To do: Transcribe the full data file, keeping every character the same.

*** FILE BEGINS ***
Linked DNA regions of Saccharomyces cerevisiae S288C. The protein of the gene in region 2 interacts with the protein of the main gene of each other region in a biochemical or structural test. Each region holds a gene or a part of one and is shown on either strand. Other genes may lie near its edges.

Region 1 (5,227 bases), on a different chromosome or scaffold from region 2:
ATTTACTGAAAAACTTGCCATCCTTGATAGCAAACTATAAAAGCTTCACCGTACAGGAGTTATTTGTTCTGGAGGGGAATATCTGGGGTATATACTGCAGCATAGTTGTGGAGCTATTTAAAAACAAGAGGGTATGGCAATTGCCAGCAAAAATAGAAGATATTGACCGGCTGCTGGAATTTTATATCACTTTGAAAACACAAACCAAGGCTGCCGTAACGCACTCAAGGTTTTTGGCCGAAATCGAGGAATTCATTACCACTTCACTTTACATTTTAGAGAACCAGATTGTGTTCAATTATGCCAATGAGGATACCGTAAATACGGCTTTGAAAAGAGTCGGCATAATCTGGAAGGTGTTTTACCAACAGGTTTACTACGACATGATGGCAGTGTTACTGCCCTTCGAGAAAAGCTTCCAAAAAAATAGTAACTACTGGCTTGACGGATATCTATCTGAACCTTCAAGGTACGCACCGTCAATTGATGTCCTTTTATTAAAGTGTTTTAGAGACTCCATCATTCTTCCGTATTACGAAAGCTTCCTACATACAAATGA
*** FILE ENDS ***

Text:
Linked DNA regions of Saccharomyces cerevisiae S288C. The protein of the gene in region 2 interacts with the protein of the main gene of each other region in a biochemical or structural test. Each region holds a gene or a part of one and is shown on either strand. Other genes may lie near its edges.

Region 1 (5,227 bases), on a different chromosome or scaffold from region 2:
ATTTACTGAAAAACTTGCCATCCTTGATAGCAAACTATAAAAGCTTCACCGTACAGGAGTTATTTGTTCTGGAGGGGAATATCTGGGGTATATACTGCAGCATAGTTGTGGAGCTATTTAAAAACAAGAGGGTATGGCAATTGCCAGCAAAAATAGAAGATATTGACCGGCTGCTGGAATTTTATATCACTTTGAAAACACAAACCAAGGCTGCCGTAACGCACTCAAGGTTTTTGGCCGAAATCGAGGAATTCATTACCACTTCACTTTACATTTTAGAGAACCAGATTGTGTTCAATTATGCCAATGAGGATACCGTAAATACGGCTTTGAAAAGAGTCGGCATAATCTGGAAGGTGTTTTACCAACAGGTTTACTACGACATGATGGCAGTGTTACTGCCCTTCGAGAAAAGCTTCCAAAAAAATAGTAACTACTGGCTTGACGGATATCTATCTGAACCTTCAAGGTACGCACCGTCAATTGATGTCCTTTTATTAAAGTGTTTTAGAGACTCCATCATTCTTCCGTATTACGAAAGCTTCCTACATACAAATGA